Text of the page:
Fast fashion has a devastating impact on the environment. Here's what you need to know before heading to Zara this holiday season.
- The fashion industry is responsible for an alarming 10 percent of all of humanity's carbon emissions.
- Eighty-five percent of all textiles are trashed each year, ending up in a landfill or incinerated.
- By wearing one item of clothing for 9 months longer a person can actually reduce his or her carbon footprint by 30 percent.
The Fast Fashion Model<img type="lazy-image" data-runner-src="https://assets.rebelmouse.io/eyJhbGciOiJIUzI1NiIsInR5cCI6IkpXVCJ9.eyJpbWFnZSI6Imh0dHBzOi8vYXNzZXRzLnJibC5tcy8yMjE0NjYyOC9vcmlnaW4uanBnIiwiZXhwaXJlc19hdCI6MTY0MzYwMDkxM30.6nu97T9Yu1ZMPBHTrokBbDeL6lfF-ob86r1mIfkPZvU/img.jpg?width=1245&coordinates=148%2C143%2C104%2C190&height=700" id="3de8d" class="rm-shortcode" data-rm-shortcode-id="14b9c627e82e1ed074454e58f1784886" data-rm-shortcode-name="rebelmouse-image" />
Image source: live.staticflickr.com<p>Back in the 1980s, the average American only purchased about 12 new articles of clothing every year. But in 1993 the North American Free Trade Agreement (NAFTA) <a href="https://www.anthropocenemagazine.org/sustainablefashion/" target="_blank">made it much easier</a> to import clothing by abolishing a quota system that had limited the number of items that could enter the U.S. and giving rise to fast fashion. The aim of this model is to make trendy clothes off the runway quick, cheap, and disposable. Think retailers such as H&M and Zara. They make their money by squeezing the time between trends, frequently filling their stores with new collections of cheap clothing that breaks down quickly enough for shoppers to come in for the next collection. In 2016, <em><a href="https://www.theatlantic.com/business/archive/2016/02/buying-less-by-buying-better/462639/" target="_blank">The Atlantic</a></em> reported that the average American buys 64 new articles of clothing per year. </p><p>Of course, fast fashion has democratized fashion by making clothing more affordable and giving rise to greater variety. But this comes at a grave environmental cost.</p>
Making Fashion is an Environmental Disaster<img type="lazy-image" data-runner-src="https://assets.rebelmouse.io/eyJhbGciOiJIUzI1NiIsInR5cCI6IkpXVCJ9.eyJpbWFnZSI6Imh0dHBzOi8vYXNzZXRzLnJibC5tcy8yMjE0NjYzMi9vcmlnaW4uanBnIiwiZXhwaXJlc19hdCI6MTYyNzI0MjQ4NX0.zZPIYOPyeb8FOipn8d4Rui2KJKepSldfB1nxyd9vJz4/img.jpg?width=1245&coordinates=0%2C79%2C0%2C145&height=700" id="d5565" class="rm-shortcode" data-rm-shortcode-id="5b2655affc70f1f04d646f89403bf046" data-rm-shortcode-name="rebelmouse-image" />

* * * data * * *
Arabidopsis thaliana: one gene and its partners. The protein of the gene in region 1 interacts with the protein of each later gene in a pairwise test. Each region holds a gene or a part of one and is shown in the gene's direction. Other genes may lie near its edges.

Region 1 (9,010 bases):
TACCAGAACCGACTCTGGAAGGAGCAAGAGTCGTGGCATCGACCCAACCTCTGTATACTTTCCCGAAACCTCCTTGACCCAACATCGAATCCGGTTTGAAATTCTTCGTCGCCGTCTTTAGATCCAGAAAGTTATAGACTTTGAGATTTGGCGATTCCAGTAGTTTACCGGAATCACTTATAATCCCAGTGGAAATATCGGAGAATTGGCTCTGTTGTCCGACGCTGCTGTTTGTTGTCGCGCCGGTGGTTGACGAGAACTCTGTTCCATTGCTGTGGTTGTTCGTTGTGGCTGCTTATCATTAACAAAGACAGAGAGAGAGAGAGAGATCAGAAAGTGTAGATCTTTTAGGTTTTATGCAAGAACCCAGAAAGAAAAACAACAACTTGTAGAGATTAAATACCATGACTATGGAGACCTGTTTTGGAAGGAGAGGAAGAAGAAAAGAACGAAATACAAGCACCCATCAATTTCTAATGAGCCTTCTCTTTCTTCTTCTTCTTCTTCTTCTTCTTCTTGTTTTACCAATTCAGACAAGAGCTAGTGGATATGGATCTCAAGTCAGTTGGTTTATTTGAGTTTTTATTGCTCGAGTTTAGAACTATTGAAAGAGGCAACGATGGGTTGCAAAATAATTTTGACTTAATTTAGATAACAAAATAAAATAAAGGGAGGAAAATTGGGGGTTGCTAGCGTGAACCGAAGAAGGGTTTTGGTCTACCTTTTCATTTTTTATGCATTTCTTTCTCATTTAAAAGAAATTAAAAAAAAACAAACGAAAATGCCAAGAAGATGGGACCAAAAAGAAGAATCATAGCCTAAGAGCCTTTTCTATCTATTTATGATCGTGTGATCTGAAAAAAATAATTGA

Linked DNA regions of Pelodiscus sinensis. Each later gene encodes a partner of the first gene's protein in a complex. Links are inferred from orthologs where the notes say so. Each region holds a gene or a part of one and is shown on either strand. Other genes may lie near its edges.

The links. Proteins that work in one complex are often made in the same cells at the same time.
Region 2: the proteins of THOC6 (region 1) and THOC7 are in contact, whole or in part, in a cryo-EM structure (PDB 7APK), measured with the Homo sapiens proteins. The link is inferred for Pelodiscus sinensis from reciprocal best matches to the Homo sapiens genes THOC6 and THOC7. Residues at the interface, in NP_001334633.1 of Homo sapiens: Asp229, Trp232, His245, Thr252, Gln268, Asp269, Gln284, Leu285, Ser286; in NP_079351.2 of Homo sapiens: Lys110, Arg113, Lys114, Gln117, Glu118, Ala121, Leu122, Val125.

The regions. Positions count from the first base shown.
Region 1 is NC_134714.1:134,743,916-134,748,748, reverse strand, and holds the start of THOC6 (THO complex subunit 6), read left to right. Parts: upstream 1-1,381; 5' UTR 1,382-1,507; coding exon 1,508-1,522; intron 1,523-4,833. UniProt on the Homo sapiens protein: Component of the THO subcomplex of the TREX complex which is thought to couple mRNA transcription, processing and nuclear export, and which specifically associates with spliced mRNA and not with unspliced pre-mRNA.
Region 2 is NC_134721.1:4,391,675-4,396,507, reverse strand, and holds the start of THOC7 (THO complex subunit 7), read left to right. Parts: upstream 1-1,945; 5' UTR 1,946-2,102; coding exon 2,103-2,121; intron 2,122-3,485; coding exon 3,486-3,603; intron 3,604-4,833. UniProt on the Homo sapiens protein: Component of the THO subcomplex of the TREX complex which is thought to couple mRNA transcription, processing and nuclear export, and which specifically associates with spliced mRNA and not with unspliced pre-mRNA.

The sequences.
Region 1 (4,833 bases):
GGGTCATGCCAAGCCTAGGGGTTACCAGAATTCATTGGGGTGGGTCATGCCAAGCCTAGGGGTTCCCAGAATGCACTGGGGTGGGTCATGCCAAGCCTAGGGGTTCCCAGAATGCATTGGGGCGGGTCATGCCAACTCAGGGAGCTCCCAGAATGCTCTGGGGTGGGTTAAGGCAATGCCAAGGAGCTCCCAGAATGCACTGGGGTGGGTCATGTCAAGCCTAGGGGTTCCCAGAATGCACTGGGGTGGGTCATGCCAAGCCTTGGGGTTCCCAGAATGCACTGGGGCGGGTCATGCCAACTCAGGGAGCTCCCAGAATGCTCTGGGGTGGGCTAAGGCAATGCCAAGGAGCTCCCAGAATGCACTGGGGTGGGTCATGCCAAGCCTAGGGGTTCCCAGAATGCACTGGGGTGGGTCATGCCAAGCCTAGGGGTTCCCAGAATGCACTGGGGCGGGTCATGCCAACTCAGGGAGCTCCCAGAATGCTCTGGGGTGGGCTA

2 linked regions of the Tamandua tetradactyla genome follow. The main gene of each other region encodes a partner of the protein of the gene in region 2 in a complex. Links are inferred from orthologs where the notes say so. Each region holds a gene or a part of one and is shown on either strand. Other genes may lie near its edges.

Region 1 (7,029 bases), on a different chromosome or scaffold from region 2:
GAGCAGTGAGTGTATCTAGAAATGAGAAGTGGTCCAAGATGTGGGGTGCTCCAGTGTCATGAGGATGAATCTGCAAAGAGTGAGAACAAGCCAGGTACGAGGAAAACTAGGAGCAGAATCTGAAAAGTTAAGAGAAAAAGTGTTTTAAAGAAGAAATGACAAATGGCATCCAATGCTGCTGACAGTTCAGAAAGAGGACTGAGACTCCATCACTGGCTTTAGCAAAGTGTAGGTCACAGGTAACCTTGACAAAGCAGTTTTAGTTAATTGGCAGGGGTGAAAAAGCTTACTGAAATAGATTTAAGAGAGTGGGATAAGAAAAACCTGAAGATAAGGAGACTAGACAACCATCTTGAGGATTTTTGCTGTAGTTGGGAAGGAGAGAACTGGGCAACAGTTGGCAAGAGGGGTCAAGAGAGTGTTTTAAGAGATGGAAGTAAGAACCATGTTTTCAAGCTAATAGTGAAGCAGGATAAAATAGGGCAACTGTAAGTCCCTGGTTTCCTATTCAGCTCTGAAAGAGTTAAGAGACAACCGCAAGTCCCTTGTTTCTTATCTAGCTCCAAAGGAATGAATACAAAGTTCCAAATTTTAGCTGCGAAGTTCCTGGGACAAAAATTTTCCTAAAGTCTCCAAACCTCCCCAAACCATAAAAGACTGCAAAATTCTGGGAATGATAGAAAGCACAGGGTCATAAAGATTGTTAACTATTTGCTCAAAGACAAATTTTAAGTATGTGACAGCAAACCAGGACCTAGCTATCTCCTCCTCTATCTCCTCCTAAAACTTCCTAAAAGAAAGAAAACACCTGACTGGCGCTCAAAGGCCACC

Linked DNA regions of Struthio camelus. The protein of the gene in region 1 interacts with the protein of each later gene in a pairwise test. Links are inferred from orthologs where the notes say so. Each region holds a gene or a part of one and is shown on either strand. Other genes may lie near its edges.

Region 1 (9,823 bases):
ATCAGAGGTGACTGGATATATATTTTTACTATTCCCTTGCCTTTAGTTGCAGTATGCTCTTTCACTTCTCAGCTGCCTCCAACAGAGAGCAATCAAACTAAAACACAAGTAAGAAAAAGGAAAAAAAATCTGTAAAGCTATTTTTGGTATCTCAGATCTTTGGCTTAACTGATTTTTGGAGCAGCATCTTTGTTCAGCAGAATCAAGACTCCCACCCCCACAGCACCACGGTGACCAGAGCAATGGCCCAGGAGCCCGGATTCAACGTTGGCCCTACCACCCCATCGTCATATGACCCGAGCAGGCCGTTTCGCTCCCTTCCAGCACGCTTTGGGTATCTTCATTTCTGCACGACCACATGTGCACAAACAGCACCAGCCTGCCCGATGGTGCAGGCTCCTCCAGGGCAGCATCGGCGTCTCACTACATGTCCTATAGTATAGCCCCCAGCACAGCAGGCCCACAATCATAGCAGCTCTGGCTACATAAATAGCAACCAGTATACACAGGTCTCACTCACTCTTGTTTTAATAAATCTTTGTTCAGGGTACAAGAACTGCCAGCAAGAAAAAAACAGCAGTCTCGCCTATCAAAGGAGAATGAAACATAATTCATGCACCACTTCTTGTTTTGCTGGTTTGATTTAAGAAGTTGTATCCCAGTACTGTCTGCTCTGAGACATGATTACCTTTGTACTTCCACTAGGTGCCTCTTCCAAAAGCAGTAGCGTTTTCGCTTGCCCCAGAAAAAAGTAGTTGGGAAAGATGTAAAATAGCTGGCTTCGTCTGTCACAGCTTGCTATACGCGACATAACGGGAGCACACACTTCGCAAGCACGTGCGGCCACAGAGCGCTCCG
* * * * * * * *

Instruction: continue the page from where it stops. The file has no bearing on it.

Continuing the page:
Photo Credit: REUTERS / Mohamed Azakir<p>In 2015, textile production contributed to <a href="https://www.unenvironment.org/news-and-stories/story/putting-brakes-fast-fashion" target="_blank">more CO2 emissions</a> than all international flights and maritime shipping combined. For instance, <a href="http://www.levistrauss.com/wp-content/uploads/2015/03/Full-LCA-Results-Deck-FINAL.pdf" target="_blank">making one pair</a> of jeans produces as much greenhouse gases as driving a car more than 80 miles.</p><p>This has to do with the materials used in the production process.Take the water-intensive crop cotton for example. It takes 2,700 liters of water to make a single cotton shirt, enough for the average person to live on for two-and-a-half years. Worse yet are synthetic fabrics like polyester, spandex, and nylon, which use nearly 342 million barrels of oil. <a href="https://www.wri.org/blog/2017/07/apparel-industrys-environmental-impact-6-graphics" target="_blank">According to World Resources Institute</a>, producing polyester — a kind of plastic found in around 60 percent of garments — emits two to three times more carbon than cotton. Furthermore, washing these clothing items sends as many as 500,000 tons of microplastics into the ocean each year. That's estimated to be about the equivalent of 50 billion plastic bottles. Overall, microplastics are estimated to compose up to 31 percent of plastic pollution in the ocean. </p><p>Another popular fabric used is viscose, a silky material that comes from fiber derived from wood pulp using extremely <a href="https://www.commonobjective.co/article/viscose-and-its-impact" target="_blank">unsustainable and chemically intensive production methods</a>. As much as <a href="https://canopyplanet.org/campaigns/canopystyle/" target="_blank">70 percent</a> of the wood harvested is wasted while the other 30 percent ends up in the garments that we wear.</p>Furthermore, making and dyeing textiles involves the use of toxic chemicals which often are discarded by being dumped into lakes, streams, rivers, and ditches <a href="https://www.cbsnews.com/news/jean-factory-toxic-waste-plagues-lesotho/" target="_blank">poisoning local communities</a>. Garment manufacturing is <a href="https://www.wri.org/blog/2017/07/apparel-industrys-environmental-impact-6-graphics" target="_blank">responsible for 20 percent</a> of all industrial water pollution around the globe and ranks in as the world's second-largest polluter of water.